Well, at the hair appointment she collapsed. They thought she had died right on the spot, and she was having a heart attack. When they finally got her to the doctor, she had fluid in the lungs, a serious infection, dehydration, an ongoing heart attack, and a couple of other things, acute renal failure, etc. She was weakening quickly. She didn’t remember the collapsing moment. When they got some fluids in her and she revived a bit, they said, “Mom, do you remember that you collapsed at the hair appointment?” And she said, “No.” She hadn’t. They explained what had taken place and how they thought they had lost her. Her response, her immediate response was, “You mean I was almost home?” “Yes, Mom, you were almost home.”

No fear of death whatsoever. In fact, in recent years of her life, she had been preparing very specifically for this moment, letting us know the songs that she wanted at her funeral, who she wanted to speak, and what kind of arrangements needed to be made. Here with The Christian and Missionary Alliance, she had some annuities already prepared so that upon her death there would be some funds that would go to the Great Commission, the work of The Christian and Missionary Alliance. In fact, the very last check that Mom wrote, the very last handwriting I have, is to the Great Commission Fund. She made one more gift. So, see, everything that she was doing, she was preparing, because fear of death had been stripped from her. That just wasn’t her storyline; she was ready to go home to be with Jesus.

Now, many people have perhaps as followers of Jesus faced the fear of death, but even just recently, I have had people say to me, “Well, it’s not death that I fear; I know I’ll be with Jesus. But it’s the act of dying that I fear. It makes me nervous. What will it be like to die?” And my answer to that is we are not given grace in advance. We don’t have to have grace now for when we die because we are not in the act of dying right now, but I believe that our Lord is so close, so near, so tender that He grants us the grace that we need at the moment that we need it.

Some of you remember my story that I was in the act of dying. People have said to me after the fact, “I don’t know if I could have gone through what you went through.” And my answer is, “I don’t know if I could have gone through it either, in advance.” But at the time, grace is given as we need it.

You see, it fascinates me that the Scripture puts together two concepts that I naturally wouldn’t put together in my mind: perfect love casts out fear. What does that have to do with each other? Well, probably more, far more things than I have come to think about. But one very simple idea is if we know that we are perfectly loved by the Father, what is there to fear? Death? No. The act of dying? No. Life? No. Because He walks with us through life. Perfect love—knowing that we are perfectly loved by the Father—leaves us with no rational reason to live a life of fear.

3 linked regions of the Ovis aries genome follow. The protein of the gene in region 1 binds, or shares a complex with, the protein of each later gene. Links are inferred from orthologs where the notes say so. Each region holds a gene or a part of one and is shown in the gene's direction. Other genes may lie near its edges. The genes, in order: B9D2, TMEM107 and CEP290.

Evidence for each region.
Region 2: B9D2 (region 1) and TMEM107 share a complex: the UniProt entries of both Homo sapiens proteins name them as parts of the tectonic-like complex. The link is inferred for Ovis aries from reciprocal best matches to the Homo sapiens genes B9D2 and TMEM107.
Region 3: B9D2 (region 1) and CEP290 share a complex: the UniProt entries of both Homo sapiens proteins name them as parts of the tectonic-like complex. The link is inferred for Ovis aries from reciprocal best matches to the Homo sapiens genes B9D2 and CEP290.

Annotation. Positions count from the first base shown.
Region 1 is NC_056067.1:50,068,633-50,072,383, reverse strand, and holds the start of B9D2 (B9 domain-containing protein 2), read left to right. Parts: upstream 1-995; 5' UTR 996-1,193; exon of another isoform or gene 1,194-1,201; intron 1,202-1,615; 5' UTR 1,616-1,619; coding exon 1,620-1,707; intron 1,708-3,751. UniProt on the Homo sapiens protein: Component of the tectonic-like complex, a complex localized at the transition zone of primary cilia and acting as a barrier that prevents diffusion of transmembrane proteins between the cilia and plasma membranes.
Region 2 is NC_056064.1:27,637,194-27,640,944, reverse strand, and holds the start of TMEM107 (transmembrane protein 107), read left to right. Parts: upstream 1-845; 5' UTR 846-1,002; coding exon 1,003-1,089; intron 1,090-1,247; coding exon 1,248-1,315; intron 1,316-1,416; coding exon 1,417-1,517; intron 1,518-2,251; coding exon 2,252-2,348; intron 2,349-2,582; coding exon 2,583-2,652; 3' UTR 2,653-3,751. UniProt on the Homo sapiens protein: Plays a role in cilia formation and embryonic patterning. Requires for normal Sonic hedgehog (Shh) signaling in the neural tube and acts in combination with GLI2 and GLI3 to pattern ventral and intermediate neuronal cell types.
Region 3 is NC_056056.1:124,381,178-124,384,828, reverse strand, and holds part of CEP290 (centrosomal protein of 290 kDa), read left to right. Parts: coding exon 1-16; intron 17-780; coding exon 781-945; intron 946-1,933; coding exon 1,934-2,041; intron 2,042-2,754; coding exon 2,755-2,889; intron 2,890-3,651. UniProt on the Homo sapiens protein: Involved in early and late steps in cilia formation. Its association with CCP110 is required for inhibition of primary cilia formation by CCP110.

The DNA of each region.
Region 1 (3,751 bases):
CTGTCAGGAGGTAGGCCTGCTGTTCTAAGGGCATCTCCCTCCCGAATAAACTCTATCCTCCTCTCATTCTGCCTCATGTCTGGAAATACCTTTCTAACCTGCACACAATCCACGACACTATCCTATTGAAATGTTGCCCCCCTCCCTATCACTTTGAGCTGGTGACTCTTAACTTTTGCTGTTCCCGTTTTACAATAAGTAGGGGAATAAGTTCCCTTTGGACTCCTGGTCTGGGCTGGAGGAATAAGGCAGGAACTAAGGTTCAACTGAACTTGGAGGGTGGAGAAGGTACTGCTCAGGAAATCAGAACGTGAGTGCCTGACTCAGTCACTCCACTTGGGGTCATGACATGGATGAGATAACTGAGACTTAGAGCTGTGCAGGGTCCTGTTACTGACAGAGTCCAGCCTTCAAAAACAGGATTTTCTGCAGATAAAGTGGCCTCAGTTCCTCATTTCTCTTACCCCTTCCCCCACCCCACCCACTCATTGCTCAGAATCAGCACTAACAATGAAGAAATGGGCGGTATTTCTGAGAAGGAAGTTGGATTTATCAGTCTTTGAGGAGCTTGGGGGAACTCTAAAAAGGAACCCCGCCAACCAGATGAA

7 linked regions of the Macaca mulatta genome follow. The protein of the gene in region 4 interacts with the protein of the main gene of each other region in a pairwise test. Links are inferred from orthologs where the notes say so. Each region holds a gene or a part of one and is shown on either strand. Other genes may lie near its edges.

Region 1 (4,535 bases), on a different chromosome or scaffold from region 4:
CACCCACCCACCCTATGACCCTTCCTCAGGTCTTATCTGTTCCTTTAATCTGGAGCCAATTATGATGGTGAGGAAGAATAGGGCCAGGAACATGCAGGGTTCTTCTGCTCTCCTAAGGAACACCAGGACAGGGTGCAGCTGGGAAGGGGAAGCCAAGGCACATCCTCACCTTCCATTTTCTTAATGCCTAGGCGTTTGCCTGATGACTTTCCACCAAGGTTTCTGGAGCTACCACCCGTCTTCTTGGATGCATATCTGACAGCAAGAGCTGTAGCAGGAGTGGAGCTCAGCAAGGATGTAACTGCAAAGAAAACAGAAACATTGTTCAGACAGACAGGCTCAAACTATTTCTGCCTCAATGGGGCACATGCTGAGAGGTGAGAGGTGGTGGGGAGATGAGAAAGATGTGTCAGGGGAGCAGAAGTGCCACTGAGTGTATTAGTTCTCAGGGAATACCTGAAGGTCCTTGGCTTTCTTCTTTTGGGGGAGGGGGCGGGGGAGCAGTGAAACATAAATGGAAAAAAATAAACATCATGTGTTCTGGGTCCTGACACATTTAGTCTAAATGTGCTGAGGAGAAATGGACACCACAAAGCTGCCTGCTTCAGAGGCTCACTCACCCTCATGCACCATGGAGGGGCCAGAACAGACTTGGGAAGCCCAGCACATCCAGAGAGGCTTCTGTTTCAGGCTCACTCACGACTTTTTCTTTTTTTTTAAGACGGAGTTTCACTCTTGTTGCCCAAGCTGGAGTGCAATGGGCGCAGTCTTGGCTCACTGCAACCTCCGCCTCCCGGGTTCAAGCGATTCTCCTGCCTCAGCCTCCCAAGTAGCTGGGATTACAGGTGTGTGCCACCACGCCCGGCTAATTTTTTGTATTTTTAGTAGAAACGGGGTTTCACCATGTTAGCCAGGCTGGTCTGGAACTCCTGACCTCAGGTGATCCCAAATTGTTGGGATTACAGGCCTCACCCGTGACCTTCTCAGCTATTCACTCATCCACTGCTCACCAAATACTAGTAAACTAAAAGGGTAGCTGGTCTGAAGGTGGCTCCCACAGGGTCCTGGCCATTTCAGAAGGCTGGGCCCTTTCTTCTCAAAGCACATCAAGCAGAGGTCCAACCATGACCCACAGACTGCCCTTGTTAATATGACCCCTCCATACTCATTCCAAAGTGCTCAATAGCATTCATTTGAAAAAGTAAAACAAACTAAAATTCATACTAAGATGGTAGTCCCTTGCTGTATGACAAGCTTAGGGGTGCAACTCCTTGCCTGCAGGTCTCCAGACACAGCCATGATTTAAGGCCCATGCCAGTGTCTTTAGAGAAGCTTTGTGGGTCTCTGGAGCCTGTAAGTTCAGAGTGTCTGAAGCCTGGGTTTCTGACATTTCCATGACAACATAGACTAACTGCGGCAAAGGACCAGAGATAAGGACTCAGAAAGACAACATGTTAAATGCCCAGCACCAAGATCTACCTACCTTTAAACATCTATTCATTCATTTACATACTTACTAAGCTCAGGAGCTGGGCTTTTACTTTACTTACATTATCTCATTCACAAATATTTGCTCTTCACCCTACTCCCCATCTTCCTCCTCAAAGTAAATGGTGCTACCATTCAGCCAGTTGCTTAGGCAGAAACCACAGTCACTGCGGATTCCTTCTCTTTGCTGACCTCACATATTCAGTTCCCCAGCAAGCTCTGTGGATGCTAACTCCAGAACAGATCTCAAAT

Fear will make us smaller. Fear will make us more narrow. Fear will make us more resistant to change. And as leaders, I’m calling us to know that we are loved so the fear is driven out of our own hearts so we can be large enough people to lead our congregations and lead society itself through this era where fear is going to be a dominate cultural trend. Can we face fear dead in the eye in our own hearts? Facing it with the love of the Father so we have something to offer at a time such as this.

You have heard me say before, as a Christ-centered, Acts 1:8 family, we will love. But to love well, we must know that we are loved by the love of the Father.

I have been reading Nahum in the last few days, and I’m fascinated to see that Nahum preaches in a time of upheaval. It was a tumultuous time of world affairs where cruel powers were marching across the landscape, and Nahum declares many casualties, piles of dead, bodies without number, people stumbling over the corpses. And to make it worse, those who were to guard the people had dissipated like locusts in the sunshine. Those who were to oversee the situation were sound asleep. Yet meanwhile, God is not unaware. God is active, unfolding a plan of redemption. A God Who is good, a God Who is a refuge, a God Who knows, Who cares, Who is involved. Trusting in the trustworthy One, knowing that He is involved and active in times such as these.

You see, whenever we act out of fear, we are going to do things that are smaller, lesser. We are going to make poor decisions. Whenever fear is our driving force, our impetus, we are not going to reflect the God Who is involved, the God Who is in control. Whenever fear is the primary thing driving us, we are not going to act in love.

What I see in 2016 and beyond is a society that recoils into self-preservation. Self-preservation will increasingly be a pursuit of a society that is driven by fear. Can I ask us to live above it and lead above it? You have not been given the spirit of fear. You—we—have been given a spirit of power, of love, and self-control. Power to do that which we could not otherwise do. Love to care about people we would not otherwise care about. Self-control to say “no” to things that would otherwise dominate us. Fear being one of them.

This will likely be a year of upheaval, endless debates, and all kinds of headlines. What will our response be? Both in here and among the people we serve?